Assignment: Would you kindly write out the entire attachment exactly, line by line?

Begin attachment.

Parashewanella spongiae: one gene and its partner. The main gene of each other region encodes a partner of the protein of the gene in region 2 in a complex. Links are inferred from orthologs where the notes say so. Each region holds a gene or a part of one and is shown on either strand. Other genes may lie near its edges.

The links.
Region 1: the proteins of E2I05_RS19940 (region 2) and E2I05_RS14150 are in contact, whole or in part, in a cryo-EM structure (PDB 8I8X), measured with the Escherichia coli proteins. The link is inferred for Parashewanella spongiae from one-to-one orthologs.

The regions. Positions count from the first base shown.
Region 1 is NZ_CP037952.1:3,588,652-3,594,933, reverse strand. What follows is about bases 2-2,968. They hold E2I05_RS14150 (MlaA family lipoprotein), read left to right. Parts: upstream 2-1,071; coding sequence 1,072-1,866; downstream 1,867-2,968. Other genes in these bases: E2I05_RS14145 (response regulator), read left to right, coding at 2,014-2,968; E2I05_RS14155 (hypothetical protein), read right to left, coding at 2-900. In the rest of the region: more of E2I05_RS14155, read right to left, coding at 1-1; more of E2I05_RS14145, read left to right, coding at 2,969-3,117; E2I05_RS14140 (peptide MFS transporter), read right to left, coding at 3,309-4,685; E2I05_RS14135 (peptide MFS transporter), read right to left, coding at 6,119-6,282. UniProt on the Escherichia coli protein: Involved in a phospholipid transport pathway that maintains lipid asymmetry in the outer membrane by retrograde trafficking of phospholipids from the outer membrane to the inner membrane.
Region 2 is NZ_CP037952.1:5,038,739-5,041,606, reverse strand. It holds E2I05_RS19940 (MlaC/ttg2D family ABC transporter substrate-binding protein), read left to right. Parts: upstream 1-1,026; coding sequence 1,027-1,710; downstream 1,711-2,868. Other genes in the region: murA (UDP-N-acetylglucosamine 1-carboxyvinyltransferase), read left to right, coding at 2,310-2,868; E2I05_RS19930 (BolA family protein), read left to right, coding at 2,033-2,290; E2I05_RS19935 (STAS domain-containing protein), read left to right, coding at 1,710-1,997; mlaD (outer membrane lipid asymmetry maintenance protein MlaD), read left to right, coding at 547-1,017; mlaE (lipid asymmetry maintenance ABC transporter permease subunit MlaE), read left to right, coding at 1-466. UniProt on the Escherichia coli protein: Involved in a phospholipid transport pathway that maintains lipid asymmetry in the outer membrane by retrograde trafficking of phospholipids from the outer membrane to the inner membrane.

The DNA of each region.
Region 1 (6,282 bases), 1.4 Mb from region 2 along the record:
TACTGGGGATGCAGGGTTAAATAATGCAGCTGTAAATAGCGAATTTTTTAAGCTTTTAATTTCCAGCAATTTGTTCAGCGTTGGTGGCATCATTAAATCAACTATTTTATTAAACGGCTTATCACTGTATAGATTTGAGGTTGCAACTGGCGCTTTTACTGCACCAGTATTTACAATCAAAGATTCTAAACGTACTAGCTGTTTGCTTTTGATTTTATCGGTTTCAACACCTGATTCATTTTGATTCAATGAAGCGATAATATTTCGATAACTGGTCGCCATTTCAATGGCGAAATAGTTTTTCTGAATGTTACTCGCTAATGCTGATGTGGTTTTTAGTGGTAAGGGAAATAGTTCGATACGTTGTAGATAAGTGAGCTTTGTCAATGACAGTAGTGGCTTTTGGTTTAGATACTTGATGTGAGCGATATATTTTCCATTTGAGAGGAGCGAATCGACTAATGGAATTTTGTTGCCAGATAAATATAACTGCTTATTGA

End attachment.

Parashewanella spongiae: one gene and its partner. The main gene of each other region encodes a partner of the protein of the gene in region 2 in a complex. Links are inferred from orthologs where the notes say so. Each region holds a gene or a part of one and is shown on either strand. Other genes may lie near its edges.

The links.
Region 1: the proteins of E2I05_RS19940 (region 2) and E2I05_RS14150 are in contact, whole or in part, in a cryo-EM structure (PDB 8I8X), measured with the Escherichia coli proteins. The link is inferred for Parashewanella spongiae from one-to-one orthologs.

The regions. Positions count from the first base shown.
Region 1 is NZ_CP037952.1:3,588,652-3,594,933, reverse strand. What follows is about bases 2-2,968. They hold E2I05_RS14150 (MlaA family lipoprotein), read left to right. Parts: upstream 2-1,071; coding sequence 1,072-1,866; downstream 1,867-2,968. Other genes in these bases: E2I05_RS14145 (response regulator), read left to right, coding at 2,014-2,968; E2I05_RS14155 (hypothetical protein), read right to left, coding at 2-900. In the rest of the region: more of E2I05_RS14155, read right to left, coding at 1-1; more of E2I05_RS14145, read left to right, coding at 2,969-3,117; E2I05_RS14140 (peptide MFS transporter), read right to left, coding at 3,309-4,685; E2I05_RS14135 (peptide MFS transporter), read right to left, coding at 6,119-6,282. UniProt on the Escherichia coli protein: Involved in a phospholipid transport pathway that maintains lipid asymmetry in the outer membrane by retrograde trafficking of phospholipids from the outer membrane to the inner membrane.
Region 2 is NZ_CP037952.1:5,038,739-5,041,606, reverse strand. It holds E2I05_RS19940 (MlaC/ttg2D family ABC transporter substrate-binding protein), read left to right. Parts: upstream 1-1,026; coding sequence 1,027-1,710; downstream 1,711-2,868. Other genes in the region: murA (UDP-N-acetylglucosamine 1-carboxyvinyltransferase), read left to right, coding at 2,310-2,868; E2I05_RS19930 (BolA family protein), read left to right, coding at 2,033-2,290; E2I05_RS19935 (STAS domain-containing protein), read left to right, coding at 1,710-1,997; mlaD (outer membrane lipid asymmetry maintenance protein MlaD), read left to right, coding at 547-1,017; mlaE (lipid asymmetry maintenance ABC transporter permease subunit MlaE), read left to right, coding at 1-466. UniProt on the Escherichia coli protein: Involved in a phospholipid transport pathway that maintains lipid asymmetry in the outer membrane by retrograde trafficking of phospholipids from the outer membrane to the inner membrane.

The DNA of each region.
Region 1 (6,282 bases), 1.4 Mb from region 2 along the record:
TACTGGGGATGCAGGGTTAAATAATGCAGCTGTAAATAGCGAATTTTTTAAGCTTTTAATTTCCAGCAATTTGTTCAGCGTTGGTGGCATCATTAAATCAACTATTTTATTAAACGGCTTATCACTGTATAGATTTGAGGTTGCAACTGGCGCTTTTACTGCACCAGTATTTACAATCAAAGATTCTAAACGTACTAGCTGTTTGCTTTTGATTTTATCGGTTTCAACACCTGATTCATTTTGATTCAATGAAGCGATAATATTTCGATAACTGGTCGCCATTTCAATGGCGAAATAGTTTTTCTGAATGTTACTCGCTAATGCTGATGTGGTTTTTAGTGGTAAGGGAAATAGTTCGATACGTTGTAGATAAGTGAGCTTTGTCAATGACAGTAGTGGCTTTTGGTTTAGATACTTGATGTGAGCGATATATTTTCCATTTGAGAGGAGCGAATCGACTAATGGAATTTTGTTGCCAGATAAATATAACTGCTTATTGA